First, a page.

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Archie MacNaughton

John Archibald (Archie) MacNaughton, soldier, farmer (born 7 October 1896 in Black River Bridge, NB; died 6 June 1944 in Normandy, France). Archie MacNaughton fought in both the First World War and Second World War. MacNaughton rose to the rank of major and was a well-respected officer with the North Shore New Brunswick Regiment. When he was 47 years old, MacNaughton led North Shore’s “A” Company into Normandy on D-Day. He was killed in action while pushing inland from Juno Beach.

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D-Day and the Battle of Normandy

The 1944 Battle of Normandy — from the D-Day landings on 6 June through to the encirclement of the German army at Falaise on 21 August — was one of the pivotal events of the Second World War and the scene of some of Canada's greatest feats of arms. Canadian sailors, soldiers and airmen played a critical role in the Allied invasion of Normandy, also called Operation Overlord, beginning the bloody campaign to liberate Western Europe from Nazi occupation. Nearly 150,000 Allied troops landed or parachuted into the invasion area on D-Day, including 14,000 Canadians at Juno Beach. The Royal Canadian Navy contributed 110 ships and 10,000 sailors and the RCAF contributed 15 fighter and fighter-bomber squadrons to the assault. Total Allied casualties on D-Day reached more than 10,000, including 1,074 Canadians, of whom 359 were killed. By the end of the Battle of Normandy, the Allies had suffered 209,000 casualties, including more than 18,700 Canadians. Over 5,000 Canadian soldiers died.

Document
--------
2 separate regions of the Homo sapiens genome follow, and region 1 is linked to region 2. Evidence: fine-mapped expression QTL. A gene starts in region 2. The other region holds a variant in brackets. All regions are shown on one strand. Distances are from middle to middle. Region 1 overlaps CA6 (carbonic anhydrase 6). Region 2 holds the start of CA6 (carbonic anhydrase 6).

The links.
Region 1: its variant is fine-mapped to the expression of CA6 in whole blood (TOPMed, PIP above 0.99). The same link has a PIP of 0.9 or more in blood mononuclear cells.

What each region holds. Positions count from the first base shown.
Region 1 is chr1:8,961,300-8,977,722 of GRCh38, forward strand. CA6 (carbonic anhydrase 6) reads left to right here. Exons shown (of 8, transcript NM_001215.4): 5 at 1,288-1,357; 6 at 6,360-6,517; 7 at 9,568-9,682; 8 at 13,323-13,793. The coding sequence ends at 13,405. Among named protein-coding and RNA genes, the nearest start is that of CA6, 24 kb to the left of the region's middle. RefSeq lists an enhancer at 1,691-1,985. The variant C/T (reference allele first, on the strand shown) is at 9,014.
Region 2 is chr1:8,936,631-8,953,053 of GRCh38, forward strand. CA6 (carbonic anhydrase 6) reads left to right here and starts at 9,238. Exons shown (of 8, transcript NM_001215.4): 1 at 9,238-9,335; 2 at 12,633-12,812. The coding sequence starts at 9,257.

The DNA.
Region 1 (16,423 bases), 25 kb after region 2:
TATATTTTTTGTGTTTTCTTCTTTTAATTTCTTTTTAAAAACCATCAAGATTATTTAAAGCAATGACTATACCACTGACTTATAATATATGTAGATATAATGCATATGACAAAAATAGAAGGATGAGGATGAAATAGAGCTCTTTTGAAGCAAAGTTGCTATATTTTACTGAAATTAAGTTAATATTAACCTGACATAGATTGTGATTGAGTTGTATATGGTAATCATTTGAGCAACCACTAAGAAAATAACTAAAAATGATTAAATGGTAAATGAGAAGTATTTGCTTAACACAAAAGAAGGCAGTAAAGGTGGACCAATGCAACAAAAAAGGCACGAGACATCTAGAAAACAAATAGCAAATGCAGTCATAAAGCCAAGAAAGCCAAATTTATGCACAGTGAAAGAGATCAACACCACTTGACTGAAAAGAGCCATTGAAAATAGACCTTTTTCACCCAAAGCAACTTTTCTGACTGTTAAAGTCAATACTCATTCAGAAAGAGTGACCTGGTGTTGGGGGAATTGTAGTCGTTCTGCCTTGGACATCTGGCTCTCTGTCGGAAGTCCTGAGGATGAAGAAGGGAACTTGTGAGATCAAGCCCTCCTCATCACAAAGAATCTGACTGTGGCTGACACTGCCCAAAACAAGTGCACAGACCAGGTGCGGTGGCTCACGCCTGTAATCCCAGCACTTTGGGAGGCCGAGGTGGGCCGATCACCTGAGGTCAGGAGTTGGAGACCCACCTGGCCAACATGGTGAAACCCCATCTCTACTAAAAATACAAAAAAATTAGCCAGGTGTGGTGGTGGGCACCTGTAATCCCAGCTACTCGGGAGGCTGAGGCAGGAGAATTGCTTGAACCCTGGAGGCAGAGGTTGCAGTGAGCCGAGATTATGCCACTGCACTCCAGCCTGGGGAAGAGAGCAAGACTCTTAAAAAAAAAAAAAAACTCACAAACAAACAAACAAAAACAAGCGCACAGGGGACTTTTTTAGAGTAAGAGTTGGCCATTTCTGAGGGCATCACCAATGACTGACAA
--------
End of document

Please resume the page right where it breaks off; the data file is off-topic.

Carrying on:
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Emilien Dufresne (Primary Source)

Emilien Dufresne was a solider with the Royal 22e Régiment during the Second World War. He was one of 14,000 Canadian soldiers who stormed Juno Beach on 6 June 1944. Learn Dufresne’s story of being taken prisoner by the Germans, forcefully put to work in a sugar factory, and how he was liberated.

Please be advised that Memory Project primary sources may deal with personal testimony that reflect the speaker’s recollections and interpretations of events. Individual testimony does not necessarily reflect the views of the Memory Project and Historica Canada.

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Labour Day in Canada

Labour Day, the first Monday in September, has been a statutory holiday in Canada since 1894. It originated in the first workers’ rallies of the Victorian era. Historically, workers marked the day with various activities. These included parades, speeches, games, amateur competitions and picnics. The holiday promoted working-class solidarity and belonging during a time of rapid industrialization. Since the Second World War, fewer and fewer people have participated in Labour Day activities. Nevertheless, it remains a statutory holiday. Many Canadians now devote the Labour Day holiday to leisure activity and family time.

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Sheila Elizabeth Whitton (Primary Source)

During the Second World War, Sheila Elizabeth Whitton was a coder for the Canadian Navy. Whitton was sent to England in preparation for D-Day to work on coding machines instrumental to the Allies’ success. Read and listen to Whitton’s recount of the loss of her husband in the war and the resilience she had to put forward.

Please be advised that Memory Project primary sources may deal with personal testimony that reflect the speaker’s recollections and interpretations of events. Individual testimony does not necessarily reflect the views of the Memory Project and Historica Canada.